“The Forgiveness of Sins”

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This phrase is the creed’s succinct statement of the essence of our vicarious salvation in Jesus Christ. What is Christian salvation? It is the forgiveness of sins, the reconciliation of humanity to God in Christ. Forgiveness is what needs to happen in order for a relationship to be restored and to continue when one party has offended the other. We have personally offended God; that is the definition of sin. In his divine righteousness the offense of our sin has eternal and infinite significance. It would be just for him to end our relationship, to require that we suffer in a way commensurate with the nature of our transgression. But, in Jesus Christ, God has absorbed the pain of the broken relationship, he has suffered for our transgression (Isaiah 53:4-6), in order to forgive us and to restore the relationship.

“In [Christ] we have redemption through his blood, the forgiveness of our trespasses, according to the riches of his grace” (Ephesians 1:7). In the words of Karl Barth: “God himself, by taking man’s place in Jesus Christ, has taken over the unconditional responsibility for his way” (Dogmatics in Outline). Because Jesus is our substitute, our vicar, our representative in relationship to God, our godlessness was imputed to him as he suffered in our place (especially at the cross), and his godliness has been imputed to us so that we are forgiven, justified, and welcome in God’s presence with the same reception given to Christ himself. “In Christ God was reconciling the world to himself, not counting their trespasses against them… For our sake he made him to be sin who knew no sin, so that in him we might become the righteousness of God” (2 Corinthians 5:19, 21).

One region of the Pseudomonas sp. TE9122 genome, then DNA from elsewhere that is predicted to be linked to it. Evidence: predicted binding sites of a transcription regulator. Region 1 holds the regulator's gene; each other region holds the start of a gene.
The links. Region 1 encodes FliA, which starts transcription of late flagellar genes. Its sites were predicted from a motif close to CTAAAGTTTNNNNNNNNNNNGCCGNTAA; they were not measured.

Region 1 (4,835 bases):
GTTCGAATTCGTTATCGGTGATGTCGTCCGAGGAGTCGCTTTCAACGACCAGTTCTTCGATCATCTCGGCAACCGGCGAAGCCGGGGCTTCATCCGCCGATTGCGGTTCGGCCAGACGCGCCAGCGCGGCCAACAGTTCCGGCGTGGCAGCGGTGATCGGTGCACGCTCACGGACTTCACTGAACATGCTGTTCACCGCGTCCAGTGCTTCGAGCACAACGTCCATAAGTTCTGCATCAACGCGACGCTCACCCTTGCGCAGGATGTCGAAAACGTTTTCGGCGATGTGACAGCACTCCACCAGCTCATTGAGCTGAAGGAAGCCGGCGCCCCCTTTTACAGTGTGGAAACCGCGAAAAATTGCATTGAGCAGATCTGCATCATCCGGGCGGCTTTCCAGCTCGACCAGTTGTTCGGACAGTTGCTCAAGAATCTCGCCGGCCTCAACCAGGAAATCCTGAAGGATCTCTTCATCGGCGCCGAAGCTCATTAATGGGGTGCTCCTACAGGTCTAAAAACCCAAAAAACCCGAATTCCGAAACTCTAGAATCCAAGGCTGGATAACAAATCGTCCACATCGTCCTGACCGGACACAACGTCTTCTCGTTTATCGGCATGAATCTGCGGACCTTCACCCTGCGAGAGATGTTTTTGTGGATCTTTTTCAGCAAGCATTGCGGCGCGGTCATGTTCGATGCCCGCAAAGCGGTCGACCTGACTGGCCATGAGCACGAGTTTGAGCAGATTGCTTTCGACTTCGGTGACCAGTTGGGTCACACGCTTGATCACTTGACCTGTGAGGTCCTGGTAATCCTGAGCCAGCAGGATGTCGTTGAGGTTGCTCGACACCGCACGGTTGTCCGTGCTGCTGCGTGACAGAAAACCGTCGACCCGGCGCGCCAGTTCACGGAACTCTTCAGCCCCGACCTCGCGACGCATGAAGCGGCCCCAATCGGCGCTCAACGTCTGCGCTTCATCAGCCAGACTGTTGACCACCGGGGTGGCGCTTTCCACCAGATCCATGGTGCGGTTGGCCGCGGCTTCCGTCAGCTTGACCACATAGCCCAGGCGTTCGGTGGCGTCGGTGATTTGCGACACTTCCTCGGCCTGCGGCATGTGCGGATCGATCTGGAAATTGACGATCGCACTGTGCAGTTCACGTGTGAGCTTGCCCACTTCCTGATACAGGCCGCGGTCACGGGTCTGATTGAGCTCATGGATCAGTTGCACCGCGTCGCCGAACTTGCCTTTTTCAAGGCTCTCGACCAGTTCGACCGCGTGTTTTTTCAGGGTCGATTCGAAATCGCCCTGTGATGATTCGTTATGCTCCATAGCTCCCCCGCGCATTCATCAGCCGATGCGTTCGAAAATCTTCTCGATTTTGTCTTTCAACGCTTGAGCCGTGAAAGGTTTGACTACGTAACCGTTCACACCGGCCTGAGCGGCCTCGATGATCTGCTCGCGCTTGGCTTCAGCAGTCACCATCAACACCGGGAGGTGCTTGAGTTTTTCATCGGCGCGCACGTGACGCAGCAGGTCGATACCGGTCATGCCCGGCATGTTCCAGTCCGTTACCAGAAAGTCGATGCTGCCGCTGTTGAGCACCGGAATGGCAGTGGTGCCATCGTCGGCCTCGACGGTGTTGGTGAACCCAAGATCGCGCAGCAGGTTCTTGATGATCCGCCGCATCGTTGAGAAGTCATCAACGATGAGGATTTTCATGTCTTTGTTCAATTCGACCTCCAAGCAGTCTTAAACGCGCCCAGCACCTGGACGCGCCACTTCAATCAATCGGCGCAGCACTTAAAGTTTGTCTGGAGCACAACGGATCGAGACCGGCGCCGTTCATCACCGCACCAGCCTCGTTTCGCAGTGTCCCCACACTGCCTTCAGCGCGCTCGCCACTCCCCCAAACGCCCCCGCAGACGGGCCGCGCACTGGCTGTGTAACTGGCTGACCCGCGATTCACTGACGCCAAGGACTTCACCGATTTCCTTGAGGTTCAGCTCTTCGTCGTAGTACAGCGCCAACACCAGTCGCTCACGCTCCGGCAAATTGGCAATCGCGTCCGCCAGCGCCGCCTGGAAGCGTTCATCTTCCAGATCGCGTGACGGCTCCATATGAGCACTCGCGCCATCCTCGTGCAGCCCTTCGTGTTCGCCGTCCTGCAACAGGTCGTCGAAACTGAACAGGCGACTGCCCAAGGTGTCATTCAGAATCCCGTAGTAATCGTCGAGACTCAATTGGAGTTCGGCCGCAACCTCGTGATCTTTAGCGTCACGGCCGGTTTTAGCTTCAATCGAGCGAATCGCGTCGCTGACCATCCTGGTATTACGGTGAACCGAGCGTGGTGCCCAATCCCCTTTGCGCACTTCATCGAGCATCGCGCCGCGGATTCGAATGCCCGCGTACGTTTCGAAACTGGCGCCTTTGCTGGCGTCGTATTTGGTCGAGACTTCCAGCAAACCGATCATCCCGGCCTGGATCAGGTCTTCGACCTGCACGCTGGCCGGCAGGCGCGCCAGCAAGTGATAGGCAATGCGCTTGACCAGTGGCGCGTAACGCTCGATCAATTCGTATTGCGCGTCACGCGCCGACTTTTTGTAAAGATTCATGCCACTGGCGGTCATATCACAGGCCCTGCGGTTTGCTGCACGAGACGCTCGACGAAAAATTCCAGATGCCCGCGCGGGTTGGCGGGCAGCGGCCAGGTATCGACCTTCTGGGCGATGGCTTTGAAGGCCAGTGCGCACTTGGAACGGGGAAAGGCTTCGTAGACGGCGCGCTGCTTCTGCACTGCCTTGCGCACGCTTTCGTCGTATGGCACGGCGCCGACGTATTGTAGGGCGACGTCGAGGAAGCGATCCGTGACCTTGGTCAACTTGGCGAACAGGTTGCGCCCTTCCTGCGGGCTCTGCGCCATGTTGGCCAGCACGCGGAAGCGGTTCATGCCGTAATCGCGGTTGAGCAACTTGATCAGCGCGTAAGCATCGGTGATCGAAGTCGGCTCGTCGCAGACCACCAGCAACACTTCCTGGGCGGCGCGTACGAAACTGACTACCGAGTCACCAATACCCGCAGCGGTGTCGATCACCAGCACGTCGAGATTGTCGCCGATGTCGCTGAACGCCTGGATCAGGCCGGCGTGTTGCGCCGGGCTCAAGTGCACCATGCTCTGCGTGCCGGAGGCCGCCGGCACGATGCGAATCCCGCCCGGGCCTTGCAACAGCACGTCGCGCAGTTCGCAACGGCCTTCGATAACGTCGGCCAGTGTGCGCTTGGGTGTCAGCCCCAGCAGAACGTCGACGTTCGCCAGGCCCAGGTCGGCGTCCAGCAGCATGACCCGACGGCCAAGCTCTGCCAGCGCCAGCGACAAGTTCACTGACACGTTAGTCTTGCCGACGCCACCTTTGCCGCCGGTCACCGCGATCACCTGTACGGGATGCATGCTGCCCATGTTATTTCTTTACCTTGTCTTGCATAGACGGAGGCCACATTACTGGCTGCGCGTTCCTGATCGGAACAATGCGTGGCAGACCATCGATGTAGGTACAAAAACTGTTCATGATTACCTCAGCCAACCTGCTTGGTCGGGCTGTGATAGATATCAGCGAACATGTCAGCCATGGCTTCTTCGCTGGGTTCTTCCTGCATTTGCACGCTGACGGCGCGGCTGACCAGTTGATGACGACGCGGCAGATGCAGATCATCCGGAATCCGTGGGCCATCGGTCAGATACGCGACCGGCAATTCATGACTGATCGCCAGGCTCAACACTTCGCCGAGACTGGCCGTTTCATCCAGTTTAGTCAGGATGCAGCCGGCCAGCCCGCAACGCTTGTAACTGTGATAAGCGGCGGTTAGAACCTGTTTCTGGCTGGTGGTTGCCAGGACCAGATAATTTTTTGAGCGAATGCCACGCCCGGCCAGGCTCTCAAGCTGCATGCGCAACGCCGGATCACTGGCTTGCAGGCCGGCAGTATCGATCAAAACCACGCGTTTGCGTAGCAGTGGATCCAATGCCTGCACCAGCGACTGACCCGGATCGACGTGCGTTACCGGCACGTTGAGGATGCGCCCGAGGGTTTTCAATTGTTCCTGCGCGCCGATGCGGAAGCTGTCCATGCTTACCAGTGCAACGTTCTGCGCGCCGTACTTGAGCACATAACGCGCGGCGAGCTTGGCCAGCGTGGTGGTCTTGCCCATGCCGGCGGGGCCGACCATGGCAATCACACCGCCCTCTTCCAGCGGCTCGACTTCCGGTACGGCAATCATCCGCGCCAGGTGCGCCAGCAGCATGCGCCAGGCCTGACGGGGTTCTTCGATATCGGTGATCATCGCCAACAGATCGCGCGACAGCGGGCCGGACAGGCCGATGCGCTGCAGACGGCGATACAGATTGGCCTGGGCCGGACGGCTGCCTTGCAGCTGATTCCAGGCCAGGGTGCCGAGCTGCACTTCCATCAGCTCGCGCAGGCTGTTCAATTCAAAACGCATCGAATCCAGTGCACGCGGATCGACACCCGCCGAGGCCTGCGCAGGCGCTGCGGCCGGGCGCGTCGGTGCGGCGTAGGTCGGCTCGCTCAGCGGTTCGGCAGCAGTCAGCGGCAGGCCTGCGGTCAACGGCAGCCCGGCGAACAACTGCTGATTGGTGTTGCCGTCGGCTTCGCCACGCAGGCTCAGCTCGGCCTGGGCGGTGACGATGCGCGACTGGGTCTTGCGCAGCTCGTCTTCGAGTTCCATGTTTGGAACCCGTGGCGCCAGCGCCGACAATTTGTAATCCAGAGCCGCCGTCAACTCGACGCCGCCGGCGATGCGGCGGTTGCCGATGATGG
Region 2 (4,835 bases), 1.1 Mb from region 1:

We don’t deserve forgiveness. By its very nature, forgiveness is undeserved favor given in spite of offense. Asking forgiveness is a great imposition. In the case of our salvation, before we asked for it—and regardless of the fact that we never perfectly confess, apologize, repent, and ask forgiveness for our sin—God sent his Son into the world to forgive us. Jesus is the only one who has the right to condemn another human being, but he does not; he forgives, at the cost of his own life. Forgiveness was his idea in the first place, his initiative in our relationship, an imposition upon himself that he has invited and promised to grant. He forgives us because that’s what kind of God he is. He gives himself to those who reject him (who even killed him!), which is the highest, purest, freest expression of love. Because of Jesus, you can be assured that you could never feel, think, say, or do anything that would make God turn his Fatherly love away from you. And if you truly know God’s forgiveness in Christ, you can extend God’s forgiveness in Christ to others who have offended you (Ephesians 4:32).

Do you know your need of forgiveness? Why do you think/feel you need God’s forgiveness? Is it easy for you to ask forgiveness of God? Of others? Why or why not? Do you know why David asks forgiveness of God when he has so terribly hurt Bathsheba and Uriah (Psalm 51:1-4)? How is asking forgiveness different from apologizing or saying, “I’m sorry”? How is forgiving different from saying, “That’s okay”? Can you forgive the people who have hurt you most deeply, who have committed the gravest injustices, whom it is instinctive to demonize? How do you think about forgiving others in light of the Gospel of Jesus Christ?

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